By the time we anchored near Danco Island in the Gerlache Strait on January 12th, we had been on the ship for four days straight. We were itching to move after a series of cancelled landings. The steady hum of the ship had started to seep into our bones and we had become accustomed to occasional rocking of the world beneath our feet. On Danco Island, we were promised a hike.
Last week I had an article published in UNC Magazine about our experience on Danco Island, so if you’d like to read the details, please follow this link to the online version of the article. Below are some photos and bits of the story that were not published.
I haven’t posted in awhile – but don’t think I’m done with Antarctica! This is simply what happens in March and April. This time of the year is the equivalent of Christmas holidays in the academic world. There’s a race to wrap-up old work, the year-end meetings, reference letters, student advising, drafts of papers to read. And, at the same time, the weather is shifting: color returns to the world as the grass becomes green and tulips push their way up through piles of autumn leaves that still litter the backyard. There are warm days that pull me outdoors for long-awaited bike rides, followed immediately by two inches of snow and brief returns to winter.
With this post, I want to carry you with me down the icy waterway of memory lane, and share some of my favorite photos of our meanderings along the Antarctic Peninsula.
Our zodiac took a brief tour through some very icy waters in Flandres Bay along the Antarctic Peninsula.
View from my bed as I missed out on a zodiac cruise.
What is it you’re afraid of missing out on while you read this post? What do you feel tugging at you’re attention, while at the same time you looking forward to the cute penguin picture you know I’ve buried somewhere on this page? I know that feeling of missing out. That anxious feeling that urges you to skip ahead and skim right to the prize, then move on to something else.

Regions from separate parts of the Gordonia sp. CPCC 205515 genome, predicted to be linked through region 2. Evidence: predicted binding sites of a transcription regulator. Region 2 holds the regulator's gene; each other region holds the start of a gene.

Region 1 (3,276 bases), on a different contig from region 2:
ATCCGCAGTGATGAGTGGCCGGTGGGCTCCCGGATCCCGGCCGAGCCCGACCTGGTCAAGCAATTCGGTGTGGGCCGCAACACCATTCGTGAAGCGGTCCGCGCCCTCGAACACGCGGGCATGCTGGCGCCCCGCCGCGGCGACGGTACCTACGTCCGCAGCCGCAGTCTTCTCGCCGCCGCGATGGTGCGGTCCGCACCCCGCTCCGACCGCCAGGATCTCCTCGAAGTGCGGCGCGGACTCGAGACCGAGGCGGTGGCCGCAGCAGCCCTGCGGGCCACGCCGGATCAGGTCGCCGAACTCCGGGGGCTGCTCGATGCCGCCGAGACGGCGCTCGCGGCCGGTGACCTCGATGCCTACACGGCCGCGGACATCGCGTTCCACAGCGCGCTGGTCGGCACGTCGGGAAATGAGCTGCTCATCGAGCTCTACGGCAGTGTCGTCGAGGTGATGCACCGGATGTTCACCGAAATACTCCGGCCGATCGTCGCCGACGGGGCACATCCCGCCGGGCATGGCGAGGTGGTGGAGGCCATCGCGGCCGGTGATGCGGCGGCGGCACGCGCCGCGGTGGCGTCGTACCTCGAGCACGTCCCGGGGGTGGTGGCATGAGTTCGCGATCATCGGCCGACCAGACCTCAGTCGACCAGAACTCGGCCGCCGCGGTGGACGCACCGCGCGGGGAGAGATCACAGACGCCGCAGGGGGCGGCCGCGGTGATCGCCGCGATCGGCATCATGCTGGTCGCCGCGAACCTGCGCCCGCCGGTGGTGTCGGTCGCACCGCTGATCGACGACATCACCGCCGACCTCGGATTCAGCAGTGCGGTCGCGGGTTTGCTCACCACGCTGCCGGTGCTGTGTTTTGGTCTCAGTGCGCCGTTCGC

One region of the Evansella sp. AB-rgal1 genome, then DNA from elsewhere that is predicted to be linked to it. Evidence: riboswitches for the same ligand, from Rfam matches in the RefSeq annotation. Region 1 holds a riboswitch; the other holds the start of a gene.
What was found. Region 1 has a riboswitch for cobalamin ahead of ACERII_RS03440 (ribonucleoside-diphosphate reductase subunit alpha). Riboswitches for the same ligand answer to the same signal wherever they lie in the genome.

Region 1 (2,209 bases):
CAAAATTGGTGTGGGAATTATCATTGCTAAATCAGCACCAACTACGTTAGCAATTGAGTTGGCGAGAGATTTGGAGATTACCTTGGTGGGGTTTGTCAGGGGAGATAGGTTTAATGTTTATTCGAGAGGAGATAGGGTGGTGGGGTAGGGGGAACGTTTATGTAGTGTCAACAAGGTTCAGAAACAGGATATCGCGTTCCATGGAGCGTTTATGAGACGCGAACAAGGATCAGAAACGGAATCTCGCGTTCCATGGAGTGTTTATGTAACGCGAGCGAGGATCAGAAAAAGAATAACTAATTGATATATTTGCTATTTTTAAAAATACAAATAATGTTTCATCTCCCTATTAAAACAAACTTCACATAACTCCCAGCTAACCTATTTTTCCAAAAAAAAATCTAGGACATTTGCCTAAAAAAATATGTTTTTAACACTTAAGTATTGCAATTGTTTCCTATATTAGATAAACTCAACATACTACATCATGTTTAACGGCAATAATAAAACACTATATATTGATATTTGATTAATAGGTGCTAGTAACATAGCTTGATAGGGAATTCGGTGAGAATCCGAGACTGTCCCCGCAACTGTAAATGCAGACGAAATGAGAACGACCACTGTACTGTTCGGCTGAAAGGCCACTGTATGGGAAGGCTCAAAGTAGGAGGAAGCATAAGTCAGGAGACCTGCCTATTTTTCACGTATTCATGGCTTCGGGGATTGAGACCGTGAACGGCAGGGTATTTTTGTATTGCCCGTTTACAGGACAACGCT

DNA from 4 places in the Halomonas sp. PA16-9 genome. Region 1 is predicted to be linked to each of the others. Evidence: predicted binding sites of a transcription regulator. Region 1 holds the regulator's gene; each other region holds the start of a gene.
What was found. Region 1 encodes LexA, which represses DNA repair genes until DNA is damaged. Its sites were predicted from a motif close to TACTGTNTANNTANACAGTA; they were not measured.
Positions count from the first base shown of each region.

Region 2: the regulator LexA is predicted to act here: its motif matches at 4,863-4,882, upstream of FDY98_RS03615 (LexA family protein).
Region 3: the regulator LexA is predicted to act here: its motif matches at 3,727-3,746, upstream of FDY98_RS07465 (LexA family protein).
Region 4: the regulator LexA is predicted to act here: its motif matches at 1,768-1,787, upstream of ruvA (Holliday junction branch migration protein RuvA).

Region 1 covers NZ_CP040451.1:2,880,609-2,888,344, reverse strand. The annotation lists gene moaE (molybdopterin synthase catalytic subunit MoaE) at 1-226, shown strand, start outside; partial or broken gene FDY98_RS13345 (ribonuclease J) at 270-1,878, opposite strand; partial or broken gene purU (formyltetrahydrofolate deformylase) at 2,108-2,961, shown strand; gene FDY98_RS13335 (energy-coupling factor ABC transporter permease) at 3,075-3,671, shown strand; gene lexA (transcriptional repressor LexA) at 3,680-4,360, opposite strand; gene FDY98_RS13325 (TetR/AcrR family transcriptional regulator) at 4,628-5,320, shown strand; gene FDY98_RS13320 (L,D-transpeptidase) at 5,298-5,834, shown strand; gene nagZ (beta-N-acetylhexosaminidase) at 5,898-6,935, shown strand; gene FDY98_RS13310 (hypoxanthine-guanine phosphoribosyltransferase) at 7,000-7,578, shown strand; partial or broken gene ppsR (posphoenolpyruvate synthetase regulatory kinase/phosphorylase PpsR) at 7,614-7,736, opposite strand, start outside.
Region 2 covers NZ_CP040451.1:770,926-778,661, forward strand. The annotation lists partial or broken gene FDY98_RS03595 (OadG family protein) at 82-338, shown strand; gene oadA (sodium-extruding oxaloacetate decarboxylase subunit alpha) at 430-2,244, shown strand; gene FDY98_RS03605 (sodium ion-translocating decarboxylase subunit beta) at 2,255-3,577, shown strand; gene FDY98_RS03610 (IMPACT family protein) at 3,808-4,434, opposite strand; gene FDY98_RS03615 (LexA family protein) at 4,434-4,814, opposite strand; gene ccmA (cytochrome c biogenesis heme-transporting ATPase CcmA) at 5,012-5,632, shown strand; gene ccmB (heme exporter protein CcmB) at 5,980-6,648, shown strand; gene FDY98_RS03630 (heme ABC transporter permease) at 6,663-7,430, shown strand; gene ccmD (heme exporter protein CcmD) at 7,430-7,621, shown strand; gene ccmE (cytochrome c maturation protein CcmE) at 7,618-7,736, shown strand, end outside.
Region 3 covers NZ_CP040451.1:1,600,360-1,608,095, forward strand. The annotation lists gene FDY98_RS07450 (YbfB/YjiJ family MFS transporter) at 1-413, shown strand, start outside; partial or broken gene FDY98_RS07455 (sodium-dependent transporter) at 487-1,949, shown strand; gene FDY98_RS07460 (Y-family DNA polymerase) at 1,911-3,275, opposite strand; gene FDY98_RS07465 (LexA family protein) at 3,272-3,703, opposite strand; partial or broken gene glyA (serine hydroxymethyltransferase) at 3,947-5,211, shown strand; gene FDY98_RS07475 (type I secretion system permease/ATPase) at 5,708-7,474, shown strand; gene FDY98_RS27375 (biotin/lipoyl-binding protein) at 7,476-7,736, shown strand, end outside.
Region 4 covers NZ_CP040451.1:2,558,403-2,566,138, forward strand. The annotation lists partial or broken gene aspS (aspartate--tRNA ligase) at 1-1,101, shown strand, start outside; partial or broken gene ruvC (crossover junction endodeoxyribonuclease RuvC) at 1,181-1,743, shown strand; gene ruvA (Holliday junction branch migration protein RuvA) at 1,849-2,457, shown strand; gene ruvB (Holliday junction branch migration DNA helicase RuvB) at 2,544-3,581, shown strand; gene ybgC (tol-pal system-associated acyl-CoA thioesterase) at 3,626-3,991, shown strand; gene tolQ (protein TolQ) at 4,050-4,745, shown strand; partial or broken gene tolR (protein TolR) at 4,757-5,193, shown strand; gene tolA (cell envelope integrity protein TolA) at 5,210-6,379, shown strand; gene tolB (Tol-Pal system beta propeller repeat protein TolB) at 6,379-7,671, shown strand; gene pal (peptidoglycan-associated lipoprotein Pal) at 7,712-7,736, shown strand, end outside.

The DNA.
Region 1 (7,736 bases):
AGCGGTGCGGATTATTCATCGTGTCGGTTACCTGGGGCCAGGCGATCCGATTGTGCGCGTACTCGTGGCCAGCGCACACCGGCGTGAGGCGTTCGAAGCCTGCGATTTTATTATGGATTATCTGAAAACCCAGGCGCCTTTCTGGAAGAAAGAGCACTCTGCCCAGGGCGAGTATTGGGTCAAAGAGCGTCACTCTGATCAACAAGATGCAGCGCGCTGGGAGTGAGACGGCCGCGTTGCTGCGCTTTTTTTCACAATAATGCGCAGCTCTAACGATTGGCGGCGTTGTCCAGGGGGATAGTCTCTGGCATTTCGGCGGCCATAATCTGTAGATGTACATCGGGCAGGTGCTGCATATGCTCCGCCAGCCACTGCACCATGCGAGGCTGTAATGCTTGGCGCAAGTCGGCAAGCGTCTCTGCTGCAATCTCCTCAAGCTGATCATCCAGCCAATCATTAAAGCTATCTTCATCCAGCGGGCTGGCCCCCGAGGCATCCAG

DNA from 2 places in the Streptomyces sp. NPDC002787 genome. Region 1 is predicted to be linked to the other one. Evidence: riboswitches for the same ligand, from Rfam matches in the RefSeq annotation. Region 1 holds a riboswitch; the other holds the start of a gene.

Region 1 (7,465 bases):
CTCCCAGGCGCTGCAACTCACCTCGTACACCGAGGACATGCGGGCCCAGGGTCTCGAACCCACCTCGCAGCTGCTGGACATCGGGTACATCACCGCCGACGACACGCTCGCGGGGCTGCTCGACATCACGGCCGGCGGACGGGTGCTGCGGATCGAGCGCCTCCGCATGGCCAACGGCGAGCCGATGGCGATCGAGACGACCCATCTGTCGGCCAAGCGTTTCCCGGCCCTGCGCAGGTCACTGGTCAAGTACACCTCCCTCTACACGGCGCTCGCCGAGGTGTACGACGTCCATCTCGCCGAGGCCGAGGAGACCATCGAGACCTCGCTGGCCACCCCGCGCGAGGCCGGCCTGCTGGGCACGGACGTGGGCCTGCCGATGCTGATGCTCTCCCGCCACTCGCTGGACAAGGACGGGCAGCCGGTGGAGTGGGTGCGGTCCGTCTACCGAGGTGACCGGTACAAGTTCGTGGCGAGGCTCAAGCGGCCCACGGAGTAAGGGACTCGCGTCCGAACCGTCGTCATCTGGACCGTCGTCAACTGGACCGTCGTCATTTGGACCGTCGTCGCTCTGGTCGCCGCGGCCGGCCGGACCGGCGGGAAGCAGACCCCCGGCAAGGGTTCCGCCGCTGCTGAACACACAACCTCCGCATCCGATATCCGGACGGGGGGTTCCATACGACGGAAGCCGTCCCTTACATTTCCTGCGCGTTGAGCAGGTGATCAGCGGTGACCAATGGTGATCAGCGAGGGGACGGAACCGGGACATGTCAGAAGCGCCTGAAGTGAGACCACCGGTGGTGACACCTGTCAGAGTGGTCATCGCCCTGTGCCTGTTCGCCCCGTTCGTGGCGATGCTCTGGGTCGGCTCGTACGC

The Ushuaia at Paulet Island, and penguins everywhere. Here, they are perched on the ruins of a hut built by the shipwrecked crew of a Swedish expedition in 1903.
The smell was thing I wasn’t quite prepared for. I didn’t realize Antarctica would smell like the end of a fishing pier, where gulls spend their days fighting over rotting fish guts as clouds of seal breath waft up from the water below. Although, I should have expected it. Penguins are not much different from gulls. If their biology allowed it, I’m sure they would be perfectly happy to be trash birds. They certainly don’t mind wallowing in their poop. Continue reading
I think there are a lot of Gen-Xers like me who probably imagined growing up to live on the frontier of outer space. We were born in an era of space exploration and the flood of sci-fi movies and books into 70’s and 80’s culture fueled our fantasies. But at some point, not long after I started college, I realized that I’m deeply prone to motion sickness and have a low tolerance for very much time in confined spaces. Traveling and living in space was probably not the best life option. So I ended up on a ship to Antarctica instead.
Arrival in the South Shetland Islands after the Drake Passage felt like landing on another planet.
How often do you lose track of what happened between leaving home and arriving somewhere else? Or, how often are you aware of the space that encompasses that moment between one year and the next? Or that space between breathing in and breathing out again? Today, I’m fascinated by those spaces in between, those spaces of transition. In part, that’s because I feel like I’m still in that space right now. That space between my journey with Homeward Bound in Antarctica and my gradual transition back to daily life in Colorado and my work as a professor.